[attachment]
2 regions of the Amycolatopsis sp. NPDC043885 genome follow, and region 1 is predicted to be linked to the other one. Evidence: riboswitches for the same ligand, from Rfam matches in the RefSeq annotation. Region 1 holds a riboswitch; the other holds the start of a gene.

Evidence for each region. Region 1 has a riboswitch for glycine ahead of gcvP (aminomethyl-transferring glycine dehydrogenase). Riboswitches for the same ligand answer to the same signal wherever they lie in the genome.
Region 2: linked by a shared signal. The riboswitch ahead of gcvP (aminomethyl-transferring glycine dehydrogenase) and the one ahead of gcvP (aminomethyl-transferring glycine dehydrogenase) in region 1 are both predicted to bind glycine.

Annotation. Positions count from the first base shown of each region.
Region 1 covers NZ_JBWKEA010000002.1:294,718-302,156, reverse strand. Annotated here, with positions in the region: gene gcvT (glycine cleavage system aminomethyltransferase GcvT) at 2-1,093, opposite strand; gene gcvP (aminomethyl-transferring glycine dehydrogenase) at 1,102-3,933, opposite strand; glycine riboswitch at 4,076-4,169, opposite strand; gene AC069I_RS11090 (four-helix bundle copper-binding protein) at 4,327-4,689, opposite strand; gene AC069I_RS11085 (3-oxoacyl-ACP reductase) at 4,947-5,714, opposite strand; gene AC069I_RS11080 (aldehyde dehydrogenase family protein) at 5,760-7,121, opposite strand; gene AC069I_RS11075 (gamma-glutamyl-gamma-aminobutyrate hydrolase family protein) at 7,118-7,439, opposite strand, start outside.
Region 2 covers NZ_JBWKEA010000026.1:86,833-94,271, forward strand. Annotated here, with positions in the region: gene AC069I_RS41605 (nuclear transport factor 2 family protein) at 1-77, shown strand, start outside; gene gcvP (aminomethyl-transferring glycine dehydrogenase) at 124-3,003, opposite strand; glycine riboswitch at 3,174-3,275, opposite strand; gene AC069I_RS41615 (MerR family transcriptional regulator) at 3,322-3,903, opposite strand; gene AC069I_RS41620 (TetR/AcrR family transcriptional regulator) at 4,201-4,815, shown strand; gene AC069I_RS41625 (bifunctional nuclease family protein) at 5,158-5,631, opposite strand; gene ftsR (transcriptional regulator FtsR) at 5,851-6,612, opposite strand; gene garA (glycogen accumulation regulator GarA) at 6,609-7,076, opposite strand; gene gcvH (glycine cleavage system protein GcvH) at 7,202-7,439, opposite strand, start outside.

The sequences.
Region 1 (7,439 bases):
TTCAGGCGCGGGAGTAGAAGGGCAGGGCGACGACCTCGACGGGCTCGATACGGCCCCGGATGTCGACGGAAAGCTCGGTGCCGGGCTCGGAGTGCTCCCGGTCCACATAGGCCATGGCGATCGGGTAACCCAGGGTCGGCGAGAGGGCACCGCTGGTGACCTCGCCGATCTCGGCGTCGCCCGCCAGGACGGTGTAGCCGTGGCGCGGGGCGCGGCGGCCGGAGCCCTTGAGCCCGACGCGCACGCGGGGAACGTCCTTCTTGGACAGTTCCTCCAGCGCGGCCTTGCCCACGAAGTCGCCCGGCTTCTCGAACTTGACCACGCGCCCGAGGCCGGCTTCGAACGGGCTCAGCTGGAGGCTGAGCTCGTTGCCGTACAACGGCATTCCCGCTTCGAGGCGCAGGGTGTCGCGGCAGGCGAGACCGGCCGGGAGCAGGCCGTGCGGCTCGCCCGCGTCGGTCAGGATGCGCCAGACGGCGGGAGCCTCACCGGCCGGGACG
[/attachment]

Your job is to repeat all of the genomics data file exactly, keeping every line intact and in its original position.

2 regions of the Amycolatopsis sp. NPDC043885 genome follow, and region 1 is predicted to be linked to the other one. Evidence: riboswitches for the same ligand, from Rfam matches in the RefSeq annotation. Region 1 holds a riboswitch; the other holds the start of a gene.

Evidence for each region. Region 1 has a riboswitch for glycine ahead of gcvP (aminomethyl-transferring glycine dehydrogenase). Riboswitches for the same ligand answer to the same signal wherever they lie in the genome.
Region 2: linked by a shared signal. The riboswitch ahead of gcvP (aminomethyl-transferring glycine dehydrogenase) and the one ahead of gcvP (aminomethyl-transferring glycine dehydrogenase) in region 1 are both predicted to bind glycine.

Annotation. Positions count from the first base shown of each region.
Region 1 covers NZ_JBWKEA010000002.1:294,718-302,156, reverse strand. Annotated here, with positions in the region: gene gcvT (glycine cleavage system aminomethyltransferase GcvT) at 2-1,093, opposite strand; gene gcvP (aminomethyl-transferring glycine dehydrogenase) at 1,102-3,933, opposite strand; glycine riboswitch at 4,076-4,169, opposite strand; gene AC069I_RS11090 (four-helix bundle copper-binding protein) at 4,327-4,689, opposite strand; gene AC069I_RS11085 (3-oxoacyl-ACP reductase) at 4,947-5,714, opposite strand; gene AC069I_RS11080 (aldehyde dehydrogenase family protein) at 5,760-7,121, opposite strand; gene AC069I_RS11075 (gamma-glutamyl-gamma-aminobutyrate hydrolase family protein) at 7,118-7,439, opposite strand, start outside.
Region 2 covers NZ_JBWKEA010000026.1:86,833-94,271, forward strand. Annotated here, with positions in the region: gene AC069I_RS41605 (nuclear transport factor 2 family protein) at 1-77, shown strand, start outside; gene gcvP (aminomethyl-transferring glycine dehydrogenase) at 124-3,003, opposite strand; glycine riboswitch at 3,174-3,275, opposite strand; gene AC069I_RS41615 (MerR family transcriptional regulator) at 3,322-3,903, opposite strand; gene AC069I_RS41620 (TetR/AcrR family transcriptional regulator) at 4,201-4,815, shown strand; gene AC069I_RS41625 (bifunctional nuclease family protein) at 5,158-5,631, opposite strand; gene ftsR (transcriptional regulator FtsR) at 5,851-6,612, opposite strand; gene garA (glycogen accumulation regulator GarA) at 6,609-7,076, opposite strand; gene gcvH (glycine cleavage system protein GcvH) at 7,202-7,439, opposite strand, start outside.

The sequences.
Region 1 (7,439 bases):
TTCAGGCGCGGGAGTAGAAGGGCAGGGCGACGACCTCGACGGGCTCGATACGGCCCCGGATGTCGACGGAAAGCTCGGTGCCGGGCTCGGAGTGCTCCCGGTCCACATAGGCCATGGCGATCGGGTAACCCAGGGTCGGCGAGAGGGCACCGCTGGTGACCTCGCCGATCTCGGCGTCGCCCGCCAGGACGGTGTAGCCGTGGCGCGGGGCGCGGCGGCCGGAGCCCTTGAGCCCGACGCGCACGCGGGGAACGTCCTTCTTGGACAGTTCCTCCAGCGCGGCCTTGCCCACGAAGTCGCCCGGCTTCTCGAACTTGACCACGCGCCCGAGGCCGGCTTCGAACGGGCTCAGCTGGAGGCTGAGCTCGTTGCCGTACAACGGCATTCCCGCTTCGAGGCGCAGGGTGTCGCGGCAGGCGAGACCGGCCGGGAGCAGGCCGTGCGGCTCGCCCGCGTCGGTCAGGATGCGCCAGACGGCGGGAGCCTCACCGGCCGGGACG